Axes3d.mouse_init(), facing problems when embedding matplotlib 3d-projection into PyQt5 App

Christian (again, keeping things on-list),

The entire point of the example was to provide a proof of concept and to show the absolute minimum needed to get mplot3d embedded. Please do not disregard it because I did not use Qt Designer. If I understand Qt Designer correctly, it merely provides additional widgets to be included in the app, so the figure really doesn’t care about that stuff and should be completely orthogonal to our problem.

When you run the example I gave you, it works without any need to call mouse_init(). The fact that it works without any call to mouse_init() proves that something is going very wrong in your code. The only reason for it to be called by the user is if the user managed to disable the user interactions and needs to restore it. That should never happen unless the user explicitly makes that happen.

What I see in your code is you creating the axes before creating the figure canvas. Look at my example closely. The order of the commands matter. If you are creating axes objects in a figure, and then adding a canvas, you are overwriting the auto-generated canvas that was implicitly created when you added axes objects. That is why you are losing interactivity, because all of the original callbacks were being attached to the original canvas that you overwrote. This was also noted in the SO link that Thomas gave you.

I hope that clarifies things for you,

Ben Root

···

On Wed, Apr 29, 2015 at 3:12 PM, Christian Ambros <ambrosc@…2693…> wrote:

Nice, but not close to the task on hand, because no Qt Designer was used, so no gui-elements from there, no embedding! And that was the point to all this.

But maybe I’v come up with a solution to my problem…
Your remember the lines:

*def main(argv):
app = QtWidgets.QApplication(argv)

mainwindow = Main()
mainwindow.show()

fig1 = Figure()
#ax1f1 = fig1.add_subplot(111)

fname='augtr_16MnCrS5.dat'
arr = np.genfromtxt(fname, delimiter=' ', usecols=(0,4,25), missing_values={0:' '}, filling_values={0:0}, unpack=True)
#ax1f1.plot(np.random.rand(20))
#ax1f1.plot(arr(0,25))
#fig = plt.figure()
ax1f1 = fig1.add_subplot(111, projection='3d')
Y, Z, X = arr
ax1f1.plot_wireframe(X, Y, Z, rstride=10, cstride=10)
#plt.show()

fig2 = Figure()
ax1f2 = fig2.add_subplot(211)
ax1f2.plot(Y, Z) #np.random.rand(10)
ax2f2 = fig2.add_subplot(212)
ax2f2.plot(Y, X)#np.random.rand(10)

fig3 = Figure()
ax1f3 = fig3.add_subplot(111)
ax1f3.pcolormesh(np.random.rand(20,20))

mainwindow.addmpl(fig1)
mainwindow.addfig('figure 1', fig1)
mainwindow.addfig('figure 2', fig2)
mainwindow.addfig('figure 3', fig3)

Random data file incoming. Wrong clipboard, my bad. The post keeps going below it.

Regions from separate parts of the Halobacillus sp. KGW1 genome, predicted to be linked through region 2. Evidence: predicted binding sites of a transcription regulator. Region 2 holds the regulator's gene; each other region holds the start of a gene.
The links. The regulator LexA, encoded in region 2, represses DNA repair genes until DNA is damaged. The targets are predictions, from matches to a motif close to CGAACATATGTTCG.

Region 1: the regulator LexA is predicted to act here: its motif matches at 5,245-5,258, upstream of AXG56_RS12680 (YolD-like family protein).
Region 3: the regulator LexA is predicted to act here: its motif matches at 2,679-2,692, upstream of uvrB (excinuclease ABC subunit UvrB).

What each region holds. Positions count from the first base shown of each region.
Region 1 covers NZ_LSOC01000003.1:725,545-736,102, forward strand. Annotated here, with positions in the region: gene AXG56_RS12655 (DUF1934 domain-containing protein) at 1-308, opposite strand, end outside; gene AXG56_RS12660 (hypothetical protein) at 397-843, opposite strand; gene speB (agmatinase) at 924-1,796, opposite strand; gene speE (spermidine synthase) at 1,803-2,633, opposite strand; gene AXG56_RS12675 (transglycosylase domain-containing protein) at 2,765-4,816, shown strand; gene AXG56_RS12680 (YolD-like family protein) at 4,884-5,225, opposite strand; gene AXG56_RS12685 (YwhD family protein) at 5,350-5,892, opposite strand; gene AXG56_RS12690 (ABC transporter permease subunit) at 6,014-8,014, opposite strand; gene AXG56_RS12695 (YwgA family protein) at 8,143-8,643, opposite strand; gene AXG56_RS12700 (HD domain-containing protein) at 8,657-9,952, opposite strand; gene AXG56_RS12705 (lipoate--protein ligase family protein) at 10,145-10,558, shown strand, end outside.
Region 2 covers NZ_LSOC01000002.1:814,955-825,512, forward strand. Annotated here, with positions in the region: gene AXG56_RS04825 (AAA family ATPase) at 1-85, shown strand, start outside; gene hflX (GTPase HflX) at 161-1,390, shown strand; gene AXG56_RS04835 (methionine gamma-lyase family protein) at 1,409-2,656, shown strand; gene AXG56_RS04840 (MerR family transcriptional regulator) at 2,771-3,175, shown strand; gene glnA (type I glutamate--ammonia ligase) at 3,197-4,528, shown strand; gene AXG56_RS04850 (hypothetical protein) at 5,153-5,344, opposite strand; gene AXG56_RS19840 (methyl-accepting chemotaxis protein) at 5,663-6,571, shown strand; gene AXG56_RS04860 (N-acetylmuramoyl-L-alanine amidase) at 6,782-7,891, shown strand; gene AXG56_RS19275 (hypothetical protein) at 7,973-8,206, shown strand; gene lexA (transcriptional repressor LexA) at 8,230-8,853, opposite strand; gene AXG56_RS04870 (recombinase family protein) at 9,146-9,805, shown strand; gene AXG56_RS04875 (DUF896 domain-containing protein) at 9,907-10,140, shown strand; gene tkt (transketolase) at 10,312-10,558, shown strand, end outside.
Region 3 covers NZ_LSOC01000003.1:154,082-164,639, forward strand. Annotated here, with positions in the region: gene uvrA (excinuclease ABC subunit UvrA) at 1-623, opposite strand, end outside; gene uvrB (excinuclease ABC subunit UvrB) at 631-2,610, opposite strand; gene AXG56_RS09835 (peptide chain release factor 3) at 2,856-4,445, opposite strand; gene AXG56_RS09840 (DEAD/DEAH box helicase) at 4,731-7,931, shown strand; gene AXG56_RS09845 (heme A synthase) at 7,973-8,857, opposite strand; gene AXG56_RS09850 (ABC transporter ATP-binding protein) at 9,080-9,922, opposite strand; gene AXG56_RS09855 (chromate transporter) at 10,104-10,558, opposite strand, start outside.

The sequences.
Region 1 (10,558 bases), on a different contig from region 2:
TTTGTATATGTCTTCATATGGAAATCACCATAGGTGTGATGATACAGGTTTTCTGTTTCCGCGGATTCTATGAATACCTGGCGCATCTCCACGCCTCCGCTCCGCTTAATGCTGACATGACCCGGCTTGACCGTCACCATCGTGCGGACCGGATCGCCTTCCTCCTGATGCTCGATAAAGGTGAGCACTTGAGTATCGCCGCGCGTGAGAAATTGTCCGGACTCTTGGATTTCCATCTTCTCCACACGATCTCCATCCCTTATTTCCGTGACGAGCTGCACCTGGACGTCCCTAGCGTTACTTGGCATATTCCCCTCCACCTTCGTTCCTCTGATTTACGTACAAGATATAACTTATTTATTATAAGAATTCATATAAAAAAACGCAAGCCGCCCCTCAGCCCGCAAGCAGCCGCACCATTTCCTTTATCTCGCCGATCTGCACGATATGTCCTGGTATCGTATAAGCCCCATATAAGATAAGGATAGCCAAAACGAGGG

#input()
#mainwindow.rmmpl()
#mainwindow.addmpl(fig2)
#mainwindow.addfig('figure 2', fig2)
sys.exit(app.exec_())*

Let’s take a look at the important part:

*def main(argv):
app = QtWidgets.QApplication(argv)

mainwindow = Main()
mainwindow.show()

fig1 = Figure()
#ax1f1 = fig1.add_subplot(111)

fname='augtr_16MnCrS5.dat'
arr = np.genfromtxt(fname, delimiter=' ', usecols=(0,4,25), missing_values={0:' '}, filling_values={0:0}, unpack=True)
#ax1f1.plot(np.random.rand(20))
#ax1f1.plot(arr(0,25))
#fig = plt.figure()
ax1f1 = fig1.add_subplot(111, projection='3d')
Y, Z, X = arr
ax1f1.plot_wireframe(X, Y, Z, rstride=10, cstride=10)
#plt.show()

fig2 = Figure()
ax1f2 = fig2.add_subplot(211)
ax1f2.plot(Y, Z) #np.random.rand(10)
ax2f2 = fig2.add_subplot(212)
ax2f2.plot(Y, X)#np.random.rand(10)

fig3 = Figure()
ax1f3 = fig3.add_subplot(111)
ax1f3.pcolormesh(np.random.rand(20,20))

mainwindow.addmpl(fig1)
mainwindow.addfig('figure 1', fig1)
mainwindow.addfig('figure 2', fig2)
mainwindow.addfig('figure 3', fig3)

#input()
#mainwindow.rmmpl()
#mainwindow.addmpl(fig2)
#mainwindow.addfig('figure 2', fig2)
sys.exit(app.exec_())*

… and skip the rest…

if I just initialize the mouse upon the axis like this:

fig1 = Figure()
fname='augtr_16MnCrS5.dat'
arr = np.genfromtxt(fname, delimiter=' ', usecols=(0,4,25), missing_values={0:' '}, filling_values={0:0}, unpack=True)
ax1f1 = fig1.add_subplot(111, projection='3d')
Y, Z, X = arr

mainwindow.addmpl(fig1)
ax1f1.mouse_init()

ax1f1.plot_wireframe(X, Y, Z, rstride=10, cstride=10)

than mouse rotation is back online, no warning, no error.

As I asked at the beginning, it was just the right place where the mouse_init() has to be put.

It bothered me so much that I dug into API again and searched for mouse_init(). Taking the error message into account, “mouse rotation off” I figured out that it’s an axis problem. It’s not the canvas which is rotated, it’s all about the axis, so I found the usage for the mouse_init().

Thank you very much for all your effort and the patience to go this way with me.